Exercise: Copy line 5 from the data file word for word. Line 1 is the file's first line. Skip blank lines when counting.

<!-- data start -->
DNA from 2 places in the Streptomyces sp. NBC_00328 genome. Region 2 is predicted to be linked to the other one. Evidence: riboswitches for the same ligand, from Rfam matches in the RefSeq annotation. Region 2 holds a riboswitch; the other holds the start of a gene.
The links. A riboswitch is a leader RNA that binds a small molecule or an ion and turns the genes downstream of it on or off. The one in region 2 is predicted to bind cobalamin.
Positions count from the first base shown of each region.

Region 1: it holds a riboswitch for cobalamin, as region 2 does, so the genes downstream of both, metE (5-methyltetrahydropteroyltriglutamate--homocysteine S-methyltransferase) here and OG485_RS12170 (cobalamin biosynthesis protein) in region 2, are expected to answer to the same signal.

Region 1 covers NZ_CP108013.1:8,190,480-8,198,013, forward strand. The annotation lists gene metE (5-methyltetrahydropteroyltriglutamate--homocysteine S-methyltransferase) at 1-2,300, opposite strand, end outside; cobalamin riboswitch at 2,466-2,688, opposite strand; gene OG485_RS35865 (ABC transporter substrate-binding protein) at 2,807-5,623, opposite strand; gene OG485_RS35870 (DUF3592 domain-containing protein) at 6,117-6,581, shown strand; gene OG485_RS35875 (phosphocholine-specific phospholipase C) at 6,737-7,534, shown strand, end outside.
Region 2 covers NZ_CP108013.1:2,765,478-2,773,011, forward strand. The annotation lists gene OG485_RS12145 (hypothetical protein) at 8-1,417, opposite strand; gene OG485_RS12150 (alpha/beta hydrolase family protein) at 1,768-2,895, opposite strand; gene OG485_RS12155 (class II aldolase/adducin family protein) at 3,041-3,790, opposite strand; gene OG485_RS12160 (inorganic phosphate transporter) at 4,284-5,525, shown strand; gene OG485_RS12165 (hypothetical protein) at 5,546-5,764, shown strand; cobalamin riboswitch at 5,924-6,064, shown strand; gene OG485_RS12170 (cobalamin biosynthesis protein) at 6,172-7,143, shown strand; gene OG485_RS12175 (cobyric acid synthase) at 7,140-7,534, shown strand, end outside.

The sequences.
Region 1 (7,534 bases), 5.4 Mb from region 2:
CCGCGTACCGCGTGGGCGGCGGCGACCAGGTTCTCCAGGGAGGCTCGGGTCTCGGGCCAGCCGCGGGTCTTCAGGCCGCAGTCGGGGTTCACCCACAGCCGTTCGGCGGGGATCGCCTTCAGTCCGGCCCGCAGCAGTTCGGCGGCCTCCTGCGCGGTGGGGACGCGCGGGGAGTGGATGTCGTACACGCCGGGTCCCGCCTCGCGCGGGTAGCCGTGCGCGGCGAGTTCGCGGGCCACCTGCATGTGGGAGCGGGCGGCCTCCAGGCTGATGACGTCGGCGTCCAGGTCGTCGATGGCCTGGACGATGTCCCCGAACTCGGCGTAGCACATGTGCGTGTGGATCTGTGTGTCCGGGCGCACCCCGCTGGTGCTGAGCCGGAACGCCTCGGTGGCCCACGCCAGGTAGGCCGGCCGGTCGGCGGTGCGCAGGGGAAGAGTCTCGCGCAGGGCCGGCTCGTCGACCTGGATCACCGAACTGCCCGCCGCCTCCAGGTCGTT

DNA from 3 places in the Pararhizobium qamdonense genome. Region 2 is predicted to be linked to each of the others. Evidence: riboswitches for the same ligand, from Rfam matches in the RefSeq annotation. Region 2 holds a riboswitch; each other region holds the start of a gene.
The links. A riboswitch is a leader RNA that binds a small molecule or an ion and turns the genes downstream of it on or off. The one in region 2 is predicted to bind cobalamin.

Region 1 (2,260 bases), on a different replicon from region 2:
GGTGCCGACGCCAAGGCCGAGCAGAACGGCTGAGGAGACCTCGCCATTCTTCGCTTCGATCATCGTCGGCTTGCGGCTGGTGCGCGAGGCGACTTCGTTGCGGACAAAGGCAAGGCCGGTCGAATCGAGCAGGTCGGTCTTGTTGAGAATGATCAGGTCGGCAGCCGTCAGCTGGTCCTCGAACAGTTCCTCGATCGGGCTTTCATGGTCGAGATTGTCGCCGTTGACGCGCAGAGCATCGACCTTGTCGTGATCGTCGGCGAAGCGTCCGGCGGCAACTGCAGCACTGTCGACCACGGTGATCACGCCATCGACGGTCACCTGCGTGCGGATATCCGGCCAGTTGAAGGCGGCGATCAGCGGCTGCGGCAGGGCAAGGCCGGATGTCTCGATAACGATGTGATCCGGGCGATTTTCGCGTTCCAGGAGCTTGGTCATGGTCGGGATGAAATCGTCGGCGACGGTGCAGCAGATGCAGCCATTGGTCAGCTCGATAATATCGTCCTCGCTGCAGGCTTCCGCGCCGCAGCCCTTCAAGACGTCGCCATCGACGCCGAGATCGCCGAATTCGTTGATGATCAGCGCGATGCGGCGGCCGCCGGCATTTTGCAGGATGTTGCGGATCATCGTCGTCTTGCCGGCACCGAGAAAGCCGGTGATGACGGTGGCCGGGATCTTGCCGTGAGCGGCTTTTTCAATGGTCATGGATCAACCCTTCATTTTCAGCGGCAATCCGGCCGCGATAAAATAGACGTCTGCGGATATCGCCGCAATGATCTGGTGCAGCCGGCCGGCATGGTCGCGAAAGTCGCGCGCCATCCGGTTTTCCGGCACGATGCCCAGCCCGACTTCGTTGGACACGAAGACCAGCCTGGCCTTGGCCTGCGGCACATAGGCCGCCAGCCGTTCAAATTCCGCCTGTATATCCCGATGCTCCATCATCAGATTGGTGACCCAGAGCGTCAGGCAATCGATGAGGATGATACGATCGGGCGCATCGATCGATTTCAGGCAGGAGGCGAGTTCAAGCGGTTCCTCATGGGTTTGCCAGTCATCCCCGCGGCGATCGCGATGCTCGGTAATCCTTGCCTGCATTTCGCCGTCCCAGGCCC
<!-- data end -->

Region 1 covers NZ_CP108013.1:8,190,480-8,198,013, forward strand. The annotation lists gene metE (5-methyltetrahydropteroyltriglutamate--homocysteine S-methyltransferase) at 1-2,300, opposite strand, end outside; cobalamin riboswitch at 2,466-2,688, opposite strand; gene OG485_RS35865 (ABC transporter substrate-binding protein) at 2,807-5,623, opposite strand; gene OG485_RS35870 (DUF3592 domain-containing protein) at 6,117-6,581, shown strand; gene OG485_RS35875 (phosphocholine-specific phospholipase C) at 6,737-7,534, shown strand, end outside.